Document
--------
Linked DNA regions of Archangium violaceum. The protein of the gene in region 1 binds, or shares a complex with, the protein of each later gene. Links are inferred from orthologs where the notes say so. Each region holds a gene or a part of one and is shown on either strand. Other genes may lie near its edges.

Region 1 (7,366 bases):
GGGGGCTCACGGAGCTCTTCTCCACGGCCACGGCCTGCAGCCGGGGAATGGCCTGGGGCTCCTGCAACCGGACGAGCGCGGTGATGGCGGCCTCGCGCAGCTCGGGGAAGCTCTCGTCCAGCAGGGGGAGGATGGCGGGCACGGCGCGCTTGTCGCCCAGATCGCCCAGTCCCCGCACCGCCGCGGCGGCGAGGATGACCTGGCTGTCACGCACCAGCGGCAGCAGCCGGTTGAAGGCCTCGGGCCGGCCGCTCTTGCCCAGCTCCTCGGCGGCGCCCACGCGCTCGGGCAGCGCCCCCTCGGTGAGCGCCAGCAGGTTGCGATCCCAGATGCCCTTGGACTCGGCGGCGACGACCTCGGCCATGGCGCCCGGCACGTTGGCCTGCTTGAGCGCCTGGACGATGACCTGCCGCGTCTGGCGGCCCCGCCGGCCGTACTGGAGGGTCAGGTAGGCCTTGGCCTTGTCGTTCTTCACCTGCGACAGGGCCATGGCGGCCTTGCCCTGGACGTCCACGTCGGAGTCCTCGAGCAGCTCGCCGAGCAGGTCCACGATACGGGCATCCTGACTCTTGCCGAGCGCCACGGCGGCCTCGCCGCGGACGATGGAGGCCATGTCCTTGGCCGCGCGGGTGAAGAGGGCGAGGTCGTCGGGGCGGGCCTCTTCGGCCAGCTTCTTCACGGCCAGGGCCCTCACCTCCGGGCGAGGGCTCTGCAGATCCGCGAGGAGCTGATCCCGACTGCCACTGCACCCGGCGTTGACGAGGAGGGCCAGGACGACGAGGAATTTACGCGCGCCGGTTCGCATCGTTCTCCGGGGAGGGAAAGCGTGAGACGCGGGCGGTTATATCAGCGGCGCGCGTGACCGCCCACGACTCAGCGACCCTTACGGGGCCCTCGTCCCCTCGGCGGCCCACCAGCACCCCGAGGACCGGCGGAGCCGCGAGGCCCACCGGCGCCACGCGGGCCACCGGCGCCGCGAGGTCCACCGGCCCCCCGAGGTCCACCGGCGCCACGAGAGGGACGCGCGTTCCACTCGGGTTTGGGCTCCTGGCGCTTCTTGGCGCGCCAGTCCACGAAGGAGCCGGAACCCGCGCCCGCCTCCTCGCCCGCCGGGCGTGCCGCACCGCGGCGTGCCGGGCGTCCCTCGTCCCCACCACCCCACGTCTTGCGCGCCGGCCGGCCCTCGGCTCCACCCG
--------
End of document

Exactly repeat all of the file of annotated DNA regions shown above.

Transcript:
Linked DNA regions of Archangium violaceum. The protein of the gene in region 1 binds, or shares a complex with, the protein of each later gene. Links are inferred from orthologs where the notes say so. Each region holds a gene or a part of one and is shown on either strand. Other genes may lie near its edges.

Region 1 (7,366 bases):
GGGGGCTCACGGAGCTCTTCTCCACGGCCACGGCCTGCAGCCGGGGAATGGCCTGGGGCTCCTGCAACCGGACGAGCGCGGTGATGGCGGCCTCGCGCAGCTCGGGGAAGCTCTCGTCCAGCAGGGGGAGGATGGCGGGCACGGCGCGCTTGTCGCCCAGATCGCCCAGTCCCCGCACCGCCGCGGCGGCGAGGATGACCTGGCTGTCACGCACCAGCGGCAGCAGCCGGTTGAAGGCCTCGGGCCGGCCGCTCTTGCCCAGCTCCTCGGCGGCGCCCACGCGCTCGGGCAGCGCCCCCTCGGTGAGCGCCAGCAGGTTGCGATCCCAGATGCCCTTGGACTCGGCGGCGACGACCTCGGCCATGGCGCCCGGCACGTTGGCCTGCTTGAGCGCCTGGACGATGACCTGCCGCGTCTGGCGGCCCCGCCGGCCGTACTGGAGGGTCAGGTAGGCCTTGGCCTTGTCGTTCTTCACCTGCGACAGGGCCATGGCGGCCTTGCCCTGGACGTCCACGTCGGAGTCCTCGAGCAGCTCGCCGAGCAGGTCCACGATACGGGCATCCTGACTCTTGCCGAGCGCCACGGCGGCCTCGCCGCGGACGATGGAGGCCATGTCCTTGGCCGCGCGGGTGAAGAGGGCGAGGTCGTCGGGGCGGGCCTCTTCGGCCAGCTTCTTCACGGCCAGGGCCCTCACCTCCGGGCGAGGGCTCTGCAGATCCGCGAGGAGCTGATCCCGACTGCCACTGCACCCGGCGTTGACGAGGAGGGCCAGGACGACGAGGAATTTACGCGCGCCGGTTCGCATCGTTCTCCGGGGAGGGAAAGCGTGAGACGCGGGCGGTTATATCAGCGGCGCGCGTGACCGCCCACGACTCAGCGACCCTTACGGGGCCCTCGTCCCCTCGGCGGCCCACCAGCACCCCGAGGACCGGCGGAGCCGCGAGGCCCACCGGCGCCACGCGGGCCACCGGCGCCGCGAGGTCCACCGGCCCCCCGAGGTCCACCGGCGCCACGAGAGGGACGCGCGTTCCACTCGGGTTTGGGCTCCTGGCGCTTCTTGGCGCGCCAGTCCACGAAGGAGCCGGAACCCGCGCCCGCCTCCTCGCCCGCCGGGCGTGCCGCACCGCGGCGTGCCGGGCGTCCCTCGTCCCCACCACCCCACGTCTTGCGCGCCGGCCGGCCCTCGGCTCCACCCG